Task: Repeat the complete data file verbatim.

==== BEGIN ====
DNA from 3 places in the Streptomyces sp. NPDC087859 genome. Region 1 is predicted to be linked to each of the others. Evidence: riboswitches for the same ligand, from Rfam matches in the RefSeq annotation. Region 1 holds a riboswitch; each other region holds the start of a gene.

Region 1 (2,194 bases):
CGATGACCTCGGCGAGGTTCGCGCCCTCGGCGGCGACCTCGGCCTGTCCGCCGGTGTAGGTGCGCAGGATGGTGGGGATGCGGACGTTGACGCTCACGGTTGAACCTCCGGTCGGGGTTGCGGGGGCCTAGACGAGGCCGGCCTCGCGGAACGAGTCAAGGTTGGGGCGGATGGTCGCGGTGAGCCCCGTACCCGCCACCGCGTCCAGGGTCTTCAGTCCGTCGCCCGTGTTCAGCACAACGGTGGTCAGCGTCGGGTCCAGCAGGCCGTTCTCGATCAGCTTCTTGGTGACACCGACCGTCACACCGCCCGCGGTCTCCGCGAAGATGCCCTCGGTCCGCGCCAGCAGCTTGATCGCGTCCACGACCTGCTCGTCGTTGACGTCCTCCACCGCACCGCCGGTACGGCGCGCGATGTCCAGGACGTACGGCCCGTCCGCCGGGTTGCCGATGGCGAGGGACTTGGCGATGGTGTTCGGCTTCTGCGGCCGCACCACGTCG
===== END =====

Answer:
DNA from 3 places in the Streptomyces sp. NPDC087859 genome. Region 1 is predicted to be linked to each of the others. Evidence: riboswitches for the same ligand, from Rfam matches in the RefSeq annotation. Region 1 holds a riboswitch; each other region holds the start of a gene.

Region 1 (2,194 bases):
CGATGACCTCGGCGAGGTTCGCGCCCTCGGCGGCGACCTCGGCCTGTCCGCCGGTGTAGGTGCGCAGGATGGTGGGGATGCGGACGTTGACGCTCACGGTTGAACCTCCGGTCGGGGTTGCGGGGGCCTAGACGAGGCCGGCCTCGCGGAACGAGTCAAGGTTGGGGCGGATGGTCGCGGTGAGCCCCGTACCCGCCACCGCGTCCAGGGTCTTCAGTCCGTCGCCCGTGTTCAGCACAACGGTGGTCAGCGTCGGGTCCAGCAGGCCGTTCTCGATCAGCTTCTTGGTGACACCGACCGTCACACCGCCCGCGGTCTCCGCGAAGATGCCCTCGGTCCGCGCCAGCAGCTTGATCGCGTCCACGACCTGCTCGTCGTTGACGTCCTCCACCGCACCGCCGGTACGGCGCGCGATGTCCAGGACGTACGGCCCGTCCGCCGGGTTGCCGATGGCGAGGGACTTGGCGATGGTGTTCGGCTTCTGCGGCCGCACCACGTCG